We were on such a tight schedule there is so much we didn't manage to pack in but the highlights include breakfast in De Pijp, Amsterdams hipster neighbourhood. We headed to Bakers and Roasters which was incredibly popular. We had a long wait for our food but it was delicious when it arrived. Not sure if this brunch place is a little bit overhyped  as it doesn't come cheap but the food was certainly Instagram worthy with a huge selection of brunch menu items I.e. Corn fritters, tacos, eggs benedict, bacon, pancakes, maple syrup and plenty of veggie options. 

Food wise we weren't overall impressed with the eating out options but we may have been looking in the wrong area. Definitely try some of the frites - fries with satay sauce and onions is a speciality as are the stroopwafels and mini pancakes. Herring is their main dish so if you are into raw fish give it a go. 

Our first night we headed to Rembrandtsquare as it is basically where all the clubs are. We went to Smokys nightclub which is quite well known and has a popular coffee shop by the same name nearby. Other clubs are Prime, Escape, Cool down cafe to name a few. Drinks are as expensive if not more expensive as a Dublin prices in these places so be warned. They are also quite strict on ID, and have metal detectors on the doors. If you plan on going to any coffee shops bring ID in case...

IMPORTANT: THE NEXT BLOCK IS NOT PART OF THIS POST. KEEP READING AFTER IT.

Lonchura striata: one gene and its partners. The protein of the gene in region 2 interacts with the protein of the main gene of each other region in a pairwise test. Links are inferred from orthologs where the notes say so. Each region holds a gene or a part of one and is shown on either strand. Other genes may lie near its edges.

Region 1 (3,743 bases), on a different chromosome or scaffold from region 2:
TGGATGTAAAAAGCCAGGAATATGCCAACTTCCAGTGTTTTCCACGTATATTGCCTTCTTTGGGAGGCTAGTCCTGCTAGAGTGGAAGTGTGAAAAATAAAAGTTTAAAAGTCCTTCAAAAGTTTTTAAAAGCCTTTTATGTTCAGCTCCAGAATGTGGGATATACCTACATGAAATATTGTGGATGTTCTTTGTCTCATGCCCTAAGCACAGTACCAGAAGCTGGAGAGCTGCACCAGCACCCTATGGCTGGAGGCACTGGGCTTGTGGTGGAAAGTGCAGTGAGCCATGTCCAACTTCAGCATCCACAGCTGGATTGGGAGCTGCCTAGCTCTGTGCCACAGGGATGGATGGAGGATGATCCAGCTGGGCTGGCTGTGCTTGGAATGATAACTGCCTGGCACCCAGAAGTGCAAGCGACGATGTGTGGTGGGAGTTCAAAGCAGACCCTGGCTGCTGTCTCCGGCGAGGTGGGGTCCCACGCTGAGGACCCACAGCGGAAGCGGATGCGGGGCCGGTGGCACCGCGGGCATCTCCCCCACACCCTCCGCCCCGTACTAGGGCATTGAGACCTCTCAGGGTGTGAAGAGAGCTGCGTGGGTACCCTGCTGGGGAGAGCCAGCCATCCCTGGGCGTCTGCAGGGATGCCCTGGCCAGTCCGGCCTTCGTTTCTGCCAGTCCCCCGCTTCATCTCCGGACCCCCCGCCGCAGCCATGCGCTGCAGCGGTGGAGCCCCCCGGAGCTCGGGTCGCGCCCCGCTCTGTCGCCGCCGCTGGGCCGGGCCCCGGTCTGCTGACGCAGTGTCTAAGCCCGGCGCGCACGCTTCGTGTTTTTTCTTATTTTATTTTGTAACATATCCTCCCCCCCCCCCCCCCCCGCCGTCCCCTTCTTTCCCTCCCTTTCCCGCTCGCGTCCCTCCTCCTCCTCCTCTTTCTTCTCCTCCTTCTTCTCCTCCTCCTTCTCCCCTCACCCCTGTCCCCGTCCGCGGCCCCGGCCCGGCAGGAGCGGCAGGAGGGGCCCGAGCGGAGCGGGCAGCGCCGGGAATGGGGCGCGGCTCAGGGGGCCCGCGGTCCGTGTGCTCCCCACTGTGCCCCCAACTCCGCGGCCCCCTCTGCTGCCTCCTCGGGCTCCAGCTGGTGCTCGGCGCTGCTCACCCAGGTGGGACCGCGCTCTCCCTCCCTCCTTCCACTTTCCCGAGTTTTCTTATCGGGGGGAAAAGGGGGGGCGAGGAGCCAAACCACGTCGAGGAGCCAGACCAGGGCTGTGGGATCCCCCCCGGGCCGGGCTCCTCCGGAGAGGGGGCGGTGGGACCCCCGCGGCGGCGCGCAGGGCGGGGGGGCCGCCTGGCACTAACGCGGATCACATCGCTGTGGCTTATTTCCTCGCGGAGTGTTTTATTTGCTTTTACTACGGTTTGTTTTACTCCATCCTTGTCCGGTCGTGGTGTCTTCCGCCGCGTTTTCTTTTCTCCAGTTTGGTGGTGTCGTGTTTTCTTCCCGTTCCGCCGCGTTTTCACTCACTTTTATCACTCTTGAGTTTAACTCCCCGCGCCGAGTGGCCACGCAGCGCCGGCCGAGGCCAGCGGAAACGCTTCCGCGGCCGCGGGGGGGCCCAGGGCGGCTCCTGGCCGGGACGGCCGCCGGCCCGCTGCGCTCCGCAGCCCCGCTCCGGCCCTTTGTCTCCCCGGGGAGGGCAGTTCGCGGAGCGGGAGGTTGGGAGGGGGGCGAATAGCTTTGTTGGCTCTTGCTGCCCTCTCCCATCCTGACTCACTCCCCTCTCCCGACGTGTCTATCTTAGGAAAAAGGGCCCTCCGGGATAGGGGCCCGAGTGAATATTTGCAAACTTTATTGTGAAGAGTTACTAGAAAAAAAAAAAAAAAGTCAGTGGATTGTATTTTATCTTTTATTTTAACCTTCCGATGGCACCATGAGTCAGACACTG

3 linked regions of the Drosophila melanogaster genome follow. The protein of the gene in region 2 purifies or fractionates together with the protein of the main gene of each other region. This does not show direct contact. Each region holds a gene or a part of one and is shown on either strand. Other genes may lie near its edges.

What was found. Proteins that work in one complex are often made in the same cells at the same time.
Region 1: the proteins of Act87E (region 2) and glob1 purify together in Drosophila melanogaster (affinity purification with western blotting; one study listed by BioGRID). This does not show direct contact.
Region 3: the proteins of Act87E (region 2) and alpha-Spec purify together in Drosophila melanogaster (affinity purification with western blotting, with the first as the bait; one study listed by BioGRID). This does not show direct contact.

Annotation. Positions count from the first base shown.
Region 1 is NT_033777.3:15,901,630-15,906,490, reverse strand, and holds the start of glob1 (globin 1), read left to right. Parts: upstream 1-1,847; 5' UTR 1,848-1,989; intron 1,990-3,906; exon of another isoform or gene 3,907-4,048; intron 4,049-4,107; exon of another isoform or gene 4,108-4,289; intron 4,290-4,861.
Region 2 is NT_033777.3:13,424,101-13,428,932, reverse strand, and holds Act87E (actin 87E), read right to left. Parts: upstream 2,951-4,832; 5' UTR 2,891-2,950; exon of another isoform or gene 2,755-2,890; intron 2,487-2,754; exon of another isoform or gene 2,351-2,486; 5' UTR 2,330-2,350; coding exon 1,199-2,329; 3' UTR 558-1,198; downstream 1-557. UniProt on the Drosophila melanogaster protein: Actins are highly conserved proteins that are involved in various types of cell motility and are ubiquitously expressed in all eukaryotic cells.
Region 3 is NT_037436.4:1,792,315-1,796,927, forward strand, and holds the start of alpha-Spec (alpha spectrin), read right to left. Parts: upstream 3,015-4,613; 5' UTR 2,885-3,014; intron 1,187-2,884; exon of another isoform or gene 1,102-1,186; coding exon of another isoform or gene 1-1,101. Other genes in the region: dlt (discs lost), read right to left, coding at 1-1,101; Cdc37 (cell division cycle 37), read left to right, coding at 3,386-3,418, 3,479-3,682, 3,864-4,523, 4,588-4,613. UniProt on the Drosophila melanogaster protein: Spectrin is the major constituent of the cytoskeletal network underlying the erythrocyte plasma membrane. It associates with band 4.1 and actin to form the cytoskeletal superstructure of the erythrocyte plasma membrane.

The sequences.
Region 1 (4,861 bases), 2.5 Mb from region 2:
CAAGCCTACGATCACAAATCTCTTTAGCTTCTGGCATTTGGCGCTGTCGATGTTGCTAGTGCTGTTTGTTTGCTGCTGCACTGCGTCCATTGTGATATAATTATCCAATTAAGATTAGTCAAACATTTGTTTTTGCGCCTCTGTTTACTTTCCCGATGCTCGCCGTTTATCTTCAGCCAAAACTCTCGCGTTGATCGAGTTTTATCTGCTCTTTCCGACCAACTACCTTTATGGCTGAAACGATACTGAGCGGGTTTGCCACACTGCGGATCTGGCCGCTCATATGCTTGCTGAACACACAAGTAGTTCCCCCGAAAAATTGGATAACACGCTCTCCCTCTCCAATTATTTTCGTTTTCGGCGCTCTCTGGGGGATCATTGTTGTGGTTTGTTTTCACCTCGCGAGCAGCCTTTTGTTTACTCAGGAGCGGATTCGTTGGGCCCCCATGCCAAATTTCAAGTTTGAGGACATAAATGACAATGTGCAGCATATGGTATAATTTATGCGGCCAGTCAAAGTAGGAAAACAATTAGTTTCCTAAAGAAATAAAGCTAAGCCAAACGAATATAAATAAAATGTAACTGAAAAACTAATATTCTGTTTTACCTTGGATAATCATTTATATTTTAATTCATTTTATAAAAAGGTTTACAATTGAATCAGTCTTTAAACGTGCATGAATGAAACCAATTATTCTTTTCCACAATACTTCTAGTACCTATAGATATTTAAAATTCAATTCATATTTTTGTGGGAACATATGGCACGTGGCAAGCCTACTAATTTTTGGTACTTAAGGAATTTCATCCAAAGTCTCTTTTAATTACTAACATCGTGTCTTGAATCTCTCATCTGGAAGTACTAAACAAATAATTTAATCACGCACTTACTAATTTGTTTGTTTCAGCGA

We visited the Ice Bar - you can get tickets for many of the tours and attractions in Tours and Tickets. It was 18 euro and you get three drinks included but I came out with about six! The ice bar is minus ten degrees Celsius and you are given thermal jackets and gloves to wear in. The glasses are also made out of ice hence the gloves. Don't be stupid like I was and wear open toed sandals or wedges!